By: Thomas Friedkin
Most of us know that you have to be careful with your actions on the internet these days. A seemingly innocuous action on a social media site can have far reaching effects one might not have originally anticipated. Take the holding in a decision from a district court judge in Virginia this April for example. A few Sheriff’s department employees were let go after the Sherriff was reelected.  These employees claimed they were let go because of their support of their boss’ rival during the election.  Aside from some inadequate testimonial or speculative evidence that their boss was aware of their involvement with his rival’s campaign the only other evidence was that these employees had liked the rival’s fan page on Facebook.  The Judge, while acknowledging that making certain comments on a Facebook page can be protected speech, held that simply liking a fan page is not enough to be considered speech.  I won’t go into a discussion of the prudence or merits of such a holding, those issues have been considered and given better coverage than I could provide by other blogs.   What is striking about this ruling is how much one’s constitutional protections in the face of developing technology can depend on how up to date a particular judge is on new technological developments and trends.
More recently this concept was dealt with by a judge in a New York Criminal Court. This case involved an attempt to subpoena the tweets of a person who took place in the occupy Wall Street protests.  The judge held that a person’s tweets are the same as yelling out one’s windows.  Interestingly enough he also stated that the many of the founding fathers would have been avid Twitter users if it had been available in their day.  In May of this year Twitter added a portion to their terms of service stating that users retained their rights over any content they created.  They attempted to argue that this change could protect their users from a subpoena.  However, the judge held that only data which had been stored longer than the 180 day statutory period under the Stored Communication Act would require a warrant; all other data could not be protected as one did not have a reasonable expectation to privacy in their tweets.  In reaching this opinion the judge even referenced a blog post which, partially in response to Judge Jackson’s ruling in the previously mentioned case, claimed that judges do not understand social media.  While in this case the judge’s holding led to a less startling decision and one perhaps not as likely to be appealed, he revealed his understanding of at least one element of modern technology. That is, no one actually reads the terms of service before signing up for anything.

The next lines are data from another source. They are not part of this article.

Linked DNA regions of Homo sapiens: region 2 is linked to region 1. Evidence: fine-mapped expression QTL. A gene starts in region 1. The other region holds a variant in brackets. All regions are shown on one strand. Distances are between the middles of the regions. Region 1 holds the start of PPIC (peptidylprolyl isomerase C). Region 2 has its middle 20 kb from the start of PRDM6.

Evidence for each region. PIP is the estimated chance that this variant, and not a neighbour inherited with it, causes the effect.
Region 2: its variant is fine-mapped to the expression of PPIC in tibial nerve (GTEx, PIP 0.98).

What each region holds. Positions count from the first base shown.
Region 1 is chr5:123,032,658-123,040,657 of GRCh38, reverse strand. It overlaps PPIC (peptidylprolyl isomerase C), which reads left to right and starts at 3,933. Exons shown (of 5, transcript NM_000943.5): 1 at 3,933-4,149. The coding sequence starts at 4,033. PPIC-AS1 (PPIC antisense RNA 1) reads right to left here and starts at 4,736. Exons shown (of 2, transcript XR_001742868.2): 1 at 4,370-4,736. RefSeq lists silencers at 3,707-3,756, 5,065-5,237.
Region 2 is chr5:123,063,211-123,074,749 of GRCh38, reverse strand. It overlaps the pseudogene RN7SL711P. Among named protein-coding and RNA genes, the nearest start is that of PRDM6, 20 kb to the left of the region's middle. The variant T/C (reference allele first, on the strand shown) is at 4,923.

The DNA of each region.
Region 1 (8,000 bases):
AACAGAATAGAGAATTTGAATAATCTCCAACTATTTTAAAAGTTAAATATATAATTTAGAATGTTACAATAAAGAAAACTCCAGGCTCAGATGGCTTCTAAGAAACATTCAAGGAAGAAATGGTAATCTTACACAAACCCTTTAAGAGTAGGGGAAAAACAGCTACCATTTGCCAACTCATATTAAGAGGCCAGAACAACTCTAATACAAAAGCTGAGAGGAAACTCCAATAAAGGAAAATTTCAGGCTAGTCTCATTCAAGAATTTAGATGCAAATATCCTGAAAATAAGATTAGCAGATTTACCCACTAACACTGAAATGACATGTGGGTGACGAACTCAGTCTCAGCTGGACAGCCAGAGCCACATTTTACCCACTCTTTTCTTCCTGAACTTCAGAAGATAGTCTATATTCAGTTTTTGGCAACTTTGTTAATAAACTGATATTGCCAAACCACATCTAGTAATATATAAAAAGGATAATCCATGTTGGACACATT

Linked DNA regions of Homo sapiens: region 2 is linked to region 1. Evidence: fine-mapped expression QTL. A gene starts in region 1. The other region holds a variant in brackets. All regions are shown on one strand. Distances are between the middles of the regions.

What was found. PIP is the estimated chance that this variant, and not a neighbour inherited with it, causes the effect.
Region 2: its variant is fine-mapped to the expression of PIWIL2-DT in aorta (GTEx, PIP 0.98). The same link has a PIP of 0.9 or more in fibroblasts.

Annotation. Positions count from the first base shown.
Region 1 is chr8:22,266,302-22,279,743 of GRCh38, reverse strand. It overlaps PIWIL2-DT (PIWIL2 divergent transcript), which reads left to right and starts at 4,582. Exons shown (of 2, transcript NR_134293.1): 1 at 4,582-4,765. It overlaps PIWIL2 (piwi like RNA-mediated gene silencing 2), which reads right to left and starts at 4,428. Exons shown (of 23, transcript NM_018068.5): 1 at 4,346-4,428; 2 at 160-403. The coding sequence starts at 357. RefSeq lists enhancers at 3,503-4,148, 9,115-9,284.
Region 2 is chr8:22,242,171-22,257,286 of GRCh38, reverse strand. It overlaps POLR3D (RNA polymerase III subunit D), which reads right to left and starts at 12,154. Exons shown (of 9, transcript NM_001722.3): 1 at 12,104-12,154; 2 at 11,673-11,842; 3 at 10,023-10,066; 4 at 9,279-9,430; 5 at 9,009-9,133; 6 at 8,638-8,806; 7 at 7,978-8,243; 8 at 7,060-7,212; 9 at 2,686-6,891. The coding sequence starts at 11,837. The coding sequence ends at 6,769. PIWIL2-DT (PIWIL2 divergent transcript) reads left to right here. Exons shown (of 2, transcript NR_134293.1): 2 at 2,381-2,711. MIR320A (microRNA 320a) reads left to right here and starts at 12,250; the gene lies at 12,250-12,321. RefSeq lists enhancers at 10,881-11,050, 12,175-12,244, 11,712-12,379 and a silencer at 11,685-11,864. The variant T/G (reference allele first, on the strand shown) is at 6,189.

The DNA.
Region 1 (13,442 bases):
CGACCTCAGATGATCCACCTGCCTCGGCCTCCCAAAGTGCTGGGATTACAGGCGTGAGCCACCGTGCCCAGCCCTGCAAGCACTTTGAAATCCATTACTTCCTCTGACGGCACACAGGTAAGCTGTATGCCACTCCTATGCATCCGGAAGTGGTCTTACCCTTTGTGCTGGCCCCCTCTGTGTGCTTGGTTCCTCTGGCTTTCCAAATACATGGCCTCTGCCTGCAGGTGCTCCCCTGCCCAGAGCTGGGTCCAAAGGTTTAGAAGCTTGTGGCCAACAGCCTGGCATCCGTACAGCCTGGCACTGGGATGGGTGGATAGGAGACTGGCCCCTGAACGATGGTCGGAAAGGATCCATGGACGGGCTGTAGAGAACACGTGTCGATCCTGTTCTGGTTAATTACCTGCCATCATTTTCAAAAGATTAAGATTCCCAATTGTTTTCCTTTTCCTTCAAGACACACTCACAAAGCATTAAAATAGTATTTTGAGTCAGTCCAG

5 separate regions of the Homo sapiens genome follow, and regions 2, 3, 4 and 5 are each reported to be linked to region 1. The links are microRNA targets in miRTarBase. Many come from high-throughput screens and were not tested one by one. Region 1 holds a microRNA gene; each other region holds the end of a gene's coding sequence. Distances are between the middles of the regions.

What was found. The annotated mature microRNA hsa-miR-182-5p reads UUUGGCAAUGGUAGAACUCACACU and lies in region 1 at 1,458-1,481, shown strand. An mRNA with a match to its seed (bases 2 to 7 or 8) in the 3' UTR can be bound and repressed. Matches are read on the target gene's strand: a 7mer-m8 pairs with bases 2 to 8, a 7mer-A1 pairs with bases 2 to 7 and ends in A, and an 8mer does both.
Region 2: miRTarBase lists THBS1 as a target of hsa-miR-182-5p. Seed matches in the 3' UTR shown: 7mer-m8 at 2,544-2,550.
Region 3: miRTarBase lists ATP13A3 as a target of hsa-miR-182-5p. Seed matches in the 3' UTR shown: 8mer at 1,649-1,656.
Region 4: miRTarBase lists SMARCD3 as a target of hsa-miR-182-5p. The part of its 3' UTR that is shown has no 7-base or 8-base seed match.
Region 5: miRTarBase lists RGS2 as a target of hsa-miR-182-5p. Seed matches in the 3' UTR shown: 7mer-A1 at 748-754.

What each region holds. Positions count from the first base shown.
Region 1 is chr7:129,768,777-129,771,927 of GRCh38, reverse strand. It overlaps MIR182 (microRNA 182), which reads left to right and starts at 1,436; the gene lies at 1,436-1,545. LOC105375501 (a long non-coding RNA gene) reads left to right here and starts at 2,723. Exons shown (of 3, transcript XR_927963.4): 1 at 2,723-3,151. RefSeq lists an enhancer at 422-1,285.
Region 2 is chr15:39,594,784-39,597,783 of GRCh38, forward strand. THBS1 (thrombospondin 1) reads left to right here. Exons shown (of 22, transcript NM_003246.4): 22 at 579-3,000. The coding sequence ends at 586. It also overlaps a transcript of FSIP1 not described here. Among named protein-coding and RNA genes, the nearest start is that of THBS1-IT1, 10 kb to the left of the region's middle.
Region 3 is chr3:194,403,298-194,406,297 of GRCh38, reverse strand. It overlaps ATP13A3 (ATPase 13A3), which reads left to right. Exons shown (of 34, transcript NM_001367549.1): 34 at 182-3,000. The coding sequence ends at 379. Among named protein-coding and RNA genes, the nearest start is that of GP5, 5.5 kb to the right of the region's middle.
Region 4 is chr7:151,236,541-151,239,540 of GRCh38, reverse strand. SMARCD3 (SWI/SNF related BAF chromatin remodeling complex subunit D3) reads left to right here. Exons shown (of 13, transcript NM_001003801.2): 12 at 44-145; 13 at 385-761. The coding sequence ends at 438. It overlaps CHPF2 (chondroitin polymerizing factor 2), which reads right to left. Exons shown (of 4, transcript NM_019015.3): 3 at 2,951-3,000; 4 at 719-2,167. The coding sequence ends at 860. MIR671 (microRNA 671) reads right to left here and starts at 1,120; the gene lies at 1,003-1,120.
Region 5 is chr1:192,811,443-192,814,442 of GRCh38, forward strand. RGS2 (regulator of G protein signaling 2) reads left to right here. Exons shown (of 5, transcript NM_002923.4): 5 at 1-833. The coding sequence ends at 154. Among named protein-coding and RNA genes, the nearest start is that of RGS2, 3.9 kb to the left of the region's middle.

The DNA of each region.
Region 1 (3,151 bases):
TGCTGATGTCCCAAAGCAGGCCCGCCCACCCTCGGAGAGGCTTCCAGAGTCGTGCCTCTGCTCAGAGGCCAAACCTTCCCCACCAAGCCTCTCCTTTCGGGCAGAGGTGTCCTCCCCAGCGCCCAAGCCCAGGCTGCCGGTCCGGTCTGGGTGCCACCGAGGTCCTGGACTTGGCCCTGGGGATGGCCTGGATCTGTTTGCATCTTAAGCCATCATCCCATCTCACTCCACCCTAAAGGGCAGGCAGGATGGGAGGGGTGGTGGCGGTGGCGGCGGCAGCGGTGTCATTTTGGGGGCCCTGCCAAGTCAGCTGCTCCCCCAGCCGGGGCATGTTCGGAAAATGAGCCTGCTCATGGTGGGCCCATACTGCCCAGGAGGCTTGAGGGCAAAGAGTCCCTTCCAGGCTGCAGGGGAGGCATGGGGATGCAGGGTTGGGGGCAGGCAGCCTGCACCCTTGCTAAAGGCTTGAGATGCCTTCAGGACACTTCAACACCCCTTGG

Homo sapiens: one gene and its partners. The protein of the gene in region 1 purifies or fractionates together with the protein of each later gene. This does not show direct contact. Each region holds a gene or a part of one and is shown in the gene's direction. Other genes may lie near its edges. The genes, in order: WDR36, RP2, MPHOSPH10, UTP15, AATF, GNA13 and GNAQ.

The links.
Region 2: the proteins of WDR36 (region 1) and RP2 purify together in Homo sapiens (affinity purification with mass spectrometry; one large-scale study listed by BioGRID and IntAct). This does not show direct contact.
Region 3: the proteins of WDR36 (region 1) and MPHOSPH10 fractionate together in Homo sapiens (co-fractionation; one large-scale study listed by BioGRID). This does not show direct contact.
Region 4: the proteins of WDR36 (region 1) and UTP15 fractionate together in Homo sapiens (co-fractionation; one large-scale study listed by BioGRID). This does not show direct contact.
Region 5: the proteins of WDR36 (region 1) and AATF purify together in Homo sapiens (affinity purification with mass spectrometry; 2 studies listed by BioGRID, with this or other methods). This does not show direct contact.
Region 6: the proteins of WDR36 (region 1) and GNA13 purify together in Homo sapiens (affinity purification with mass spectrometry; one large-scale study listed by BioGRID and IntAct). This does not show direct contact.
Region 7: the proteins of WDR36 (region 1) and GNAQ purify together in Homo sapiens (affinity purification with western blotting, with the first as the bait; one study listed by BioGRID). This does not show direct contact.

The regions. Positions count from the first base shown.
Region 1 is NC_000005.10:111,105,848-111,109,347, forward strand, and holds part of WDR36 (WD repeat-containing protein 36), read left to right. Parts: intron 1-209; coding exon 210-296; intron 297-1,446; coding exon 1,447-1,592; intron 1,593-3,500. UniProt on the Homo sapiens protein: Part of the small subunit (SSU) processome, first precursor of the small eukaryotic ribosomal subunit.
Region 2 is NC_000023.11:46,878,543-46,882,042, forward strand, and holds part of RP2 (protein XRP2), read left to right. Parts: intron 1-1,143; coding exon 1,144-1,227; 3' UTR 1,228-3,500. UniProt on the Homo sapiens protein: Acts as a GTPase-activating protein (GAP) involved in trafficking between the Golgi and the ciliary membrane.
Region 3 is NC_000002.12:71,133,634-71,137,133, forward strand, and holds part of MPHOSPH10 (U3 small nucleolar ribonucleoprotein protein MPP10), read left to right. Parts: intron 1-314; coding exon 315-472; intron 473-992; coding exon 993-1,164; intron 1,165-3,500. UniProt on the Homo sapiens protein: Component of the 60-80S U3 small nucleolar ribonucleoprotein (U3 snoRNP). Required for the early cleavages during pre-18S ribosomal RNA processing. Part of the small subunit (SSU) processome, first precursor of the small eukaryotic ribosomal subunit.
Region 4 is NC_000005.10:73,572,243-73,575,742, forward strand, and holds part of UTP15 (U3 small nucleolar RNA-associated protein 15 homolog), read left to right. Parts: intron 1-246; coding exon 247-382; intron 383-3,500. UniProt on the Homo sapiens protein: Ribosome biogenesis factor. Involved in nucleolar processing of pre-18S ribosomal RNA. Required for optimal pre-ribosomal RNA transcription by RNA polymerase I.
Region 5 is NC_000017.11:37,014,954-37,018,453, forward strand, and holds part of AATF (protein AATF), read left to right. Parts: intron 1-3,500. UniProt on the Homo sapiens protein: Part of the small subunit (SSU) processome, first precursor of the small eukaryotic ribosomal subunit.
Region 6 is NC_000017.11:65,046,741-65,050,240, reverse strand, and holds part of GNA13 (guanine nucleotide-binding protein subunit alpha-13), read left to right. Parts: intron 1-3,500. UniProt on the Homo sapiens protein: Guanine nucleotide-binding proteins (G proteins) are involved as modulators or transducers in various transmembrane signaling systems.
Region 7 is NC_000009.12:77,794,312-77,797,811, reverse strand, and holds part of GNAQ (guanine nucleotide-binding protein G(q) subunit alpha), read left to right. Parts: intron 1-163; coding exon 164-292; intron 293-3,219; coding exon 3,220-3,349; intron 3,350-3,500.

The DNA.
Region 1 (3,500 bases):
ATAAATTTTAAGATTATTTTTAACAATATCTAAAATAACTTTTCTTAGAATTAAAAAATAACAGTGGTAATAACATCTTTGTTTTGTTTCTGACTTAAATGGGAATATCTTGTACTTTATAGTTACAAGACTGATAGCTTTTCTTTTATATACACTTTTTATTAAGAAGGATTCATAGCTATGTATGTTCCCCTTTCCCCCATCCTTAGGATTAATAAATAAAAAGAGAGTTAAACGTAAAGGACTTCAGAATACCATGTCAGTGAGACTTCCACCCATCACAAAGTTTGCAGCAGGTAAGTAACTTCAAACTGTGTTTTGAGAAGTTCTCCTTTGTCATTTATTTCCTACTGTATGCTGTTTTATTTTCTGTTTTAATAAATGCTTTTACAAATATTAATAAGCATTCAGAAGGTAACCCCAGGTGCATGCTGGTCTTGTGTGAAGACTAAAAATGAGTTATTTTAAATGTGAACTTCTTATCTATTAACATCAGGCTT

Regardless of whether a judge understands modern technology they will be the ones most immediately responsible for dictating its confluence with the law. If you look at the age of certain judges this may be a harrowing realization for some.  Even Justice Alito has said that Congress may be a bit hipper when it comes to understanding and deciding how the current trends in technology should interact with the law;  an assertion that I am not sure gives much solace to the youth. However, we can be sure that technology just like the law will keep changing and the advancement of both will have far reaching and profound effects in the workplace, our homes and our lives. For now just be careful what Facebook pages you like and remember no one actually expects you to read the terms of service.
. Bland v. Roberts, No. 4:11cv45, 2012 WL 1428198, at 1 (E.D.Va. April 24, 2012).